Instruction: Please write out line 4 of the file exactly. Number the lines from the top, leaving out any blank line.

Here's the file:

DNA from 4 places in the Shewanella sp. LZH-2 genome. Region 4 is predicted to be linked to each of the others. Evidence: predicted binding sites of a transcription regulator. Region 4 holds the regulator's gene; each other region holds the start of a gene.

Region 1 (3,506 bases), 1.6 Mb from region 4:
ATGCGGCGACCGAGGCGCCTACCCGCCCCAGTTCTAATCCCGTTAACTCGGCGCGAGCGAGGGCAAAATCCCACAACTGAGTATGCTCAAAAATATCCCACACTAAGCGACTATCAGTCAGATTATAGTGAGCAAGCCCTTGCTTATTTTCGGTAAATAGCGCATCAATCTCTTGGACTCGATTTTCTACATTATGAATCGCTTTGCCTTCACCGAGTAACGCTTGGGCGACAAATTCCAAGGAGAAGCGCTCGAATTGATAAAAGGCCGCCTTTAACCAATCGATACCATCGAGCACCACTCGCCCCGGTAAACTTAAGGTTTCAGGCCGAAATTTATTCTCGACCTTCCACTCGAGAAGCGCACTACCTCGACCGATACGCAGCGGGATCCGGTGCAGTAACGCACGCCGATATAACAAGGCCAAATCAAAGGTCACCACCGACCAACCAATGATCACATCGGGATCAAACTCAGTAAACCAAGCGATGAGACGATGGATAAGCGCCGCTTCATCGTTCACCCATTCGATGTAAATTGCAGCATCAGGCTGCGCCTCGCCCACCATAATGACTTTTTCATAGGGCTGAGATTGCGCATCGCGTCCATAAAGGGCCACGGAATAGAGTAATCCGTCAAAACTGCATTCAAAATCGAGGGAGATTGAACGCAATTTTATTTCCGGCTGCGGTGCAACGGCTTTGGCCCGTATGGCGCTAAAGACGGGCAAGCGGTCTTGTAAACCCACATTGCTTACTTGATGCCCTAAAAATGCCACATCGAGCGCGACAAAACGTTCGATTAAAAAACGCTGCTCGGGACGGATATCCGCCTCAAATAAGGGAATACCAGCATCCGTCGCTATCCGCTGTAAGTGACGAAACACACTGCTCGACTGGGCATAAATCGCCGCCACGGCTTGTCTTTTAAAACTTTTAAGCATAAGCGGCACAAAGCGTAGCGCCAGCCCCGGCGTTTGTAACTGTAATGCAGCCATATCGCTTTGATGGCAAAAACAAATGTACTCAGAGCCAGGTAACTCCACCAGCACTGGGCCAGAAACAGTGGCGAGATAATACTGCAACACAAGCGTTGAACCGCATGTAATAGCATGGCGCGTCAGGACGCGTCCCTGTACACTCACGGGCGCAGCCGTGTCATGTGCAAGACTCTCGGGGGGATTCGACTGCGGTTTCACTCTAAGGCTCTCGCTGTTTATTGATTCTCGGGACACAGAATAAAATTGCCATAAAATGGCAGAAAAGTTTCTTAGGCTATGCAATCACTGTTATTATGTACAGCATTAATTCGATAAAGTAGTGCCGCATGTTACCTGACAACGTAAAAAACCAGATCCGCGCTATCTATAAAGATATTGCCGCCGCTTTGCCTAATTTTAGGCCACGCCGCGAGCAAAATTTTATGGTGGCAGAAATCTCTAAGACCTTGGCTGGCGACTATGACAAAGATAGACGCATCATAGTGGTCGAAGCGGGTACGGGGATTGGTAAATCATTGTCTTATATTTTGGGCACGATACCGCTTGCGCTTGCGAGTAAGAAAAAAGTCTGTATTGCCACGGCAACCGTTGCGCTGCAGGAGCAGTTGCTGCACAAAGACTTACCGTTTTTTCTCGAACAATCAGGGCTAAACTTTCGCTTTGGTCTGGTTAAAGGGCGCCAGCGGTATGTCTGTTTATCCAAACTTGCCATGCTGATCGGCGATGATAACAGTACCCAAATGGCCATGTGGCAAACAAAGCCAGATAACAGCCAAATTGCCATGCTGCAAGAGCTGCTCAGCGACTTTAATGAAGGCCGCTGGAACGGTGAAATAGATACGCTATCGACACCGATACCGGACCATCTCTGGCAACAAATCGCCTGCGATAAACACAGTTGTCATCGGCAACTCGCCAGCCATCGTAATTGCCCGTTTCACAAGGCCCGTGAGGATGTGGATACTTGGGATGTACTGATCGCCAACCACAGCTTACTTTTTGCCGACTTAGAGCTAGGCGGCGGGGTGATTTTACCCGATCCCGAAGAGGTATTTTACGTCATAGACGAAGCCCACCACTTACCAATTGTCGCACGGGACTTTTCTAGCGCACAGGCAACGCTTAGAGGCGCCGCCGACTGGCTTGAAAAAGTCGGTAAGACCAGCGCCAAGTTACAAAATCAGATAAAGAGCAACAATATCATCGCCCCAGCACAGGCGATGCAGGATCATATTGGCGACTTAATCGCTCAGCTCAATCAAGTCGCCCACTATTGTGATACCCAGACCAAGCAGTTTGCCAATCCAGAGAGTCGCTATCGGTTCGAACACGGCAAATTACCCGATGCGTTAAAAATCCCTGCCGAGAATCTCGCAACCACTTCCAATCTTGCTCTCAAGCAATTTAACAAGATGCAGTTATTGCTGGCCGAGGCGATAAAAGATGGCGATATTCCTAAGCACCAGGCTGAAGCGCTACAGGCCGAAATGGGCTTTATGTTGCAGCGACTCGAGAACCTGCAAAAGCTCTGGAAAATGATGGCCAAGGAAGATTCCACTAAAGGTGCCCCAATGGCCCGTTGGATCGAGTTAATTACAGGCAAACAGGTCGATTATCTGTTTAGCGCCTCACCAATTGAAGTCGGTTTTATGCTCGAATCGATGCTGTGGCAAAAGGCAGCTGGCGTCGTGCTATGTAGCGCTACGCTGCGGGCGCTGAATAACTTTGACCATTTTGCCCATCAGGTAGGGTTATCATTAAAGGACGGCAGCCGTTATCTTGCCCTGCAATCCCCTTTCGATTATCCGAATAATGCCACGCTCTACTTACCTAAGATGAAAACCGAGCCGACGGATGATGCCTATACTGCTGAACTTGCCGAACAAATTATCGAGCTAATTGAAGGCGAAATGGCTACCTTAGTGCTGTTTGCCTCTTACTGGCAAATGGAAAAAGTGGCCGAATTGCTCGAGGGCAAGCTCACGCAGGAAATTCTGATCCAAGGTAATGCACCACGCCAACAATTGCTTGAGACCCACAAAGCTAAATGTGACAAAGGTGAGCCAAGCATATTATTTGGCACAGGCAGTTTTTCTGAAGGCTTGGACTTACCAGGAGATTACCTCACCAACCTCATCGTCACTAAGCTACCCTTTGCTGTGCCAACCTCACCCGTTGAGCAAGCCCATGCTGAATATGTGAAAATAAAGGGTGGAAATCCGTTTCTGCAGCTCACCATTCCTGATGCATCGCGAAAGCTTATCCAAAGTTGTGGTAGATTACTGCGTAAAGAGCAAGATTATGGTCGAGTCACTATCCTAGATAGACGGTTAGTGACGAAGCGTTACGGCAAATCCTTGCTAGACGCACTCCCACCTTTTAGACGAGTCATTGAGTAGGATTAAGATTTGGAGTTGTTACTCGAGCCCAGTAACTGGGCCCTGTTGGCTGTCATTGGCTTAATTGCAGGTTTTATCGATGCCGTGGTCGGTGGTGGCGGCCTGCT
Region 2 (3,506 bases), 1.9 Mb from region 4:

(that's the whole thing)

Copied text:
Region 2 (3,506 bases), 1.9 Mb from region 4: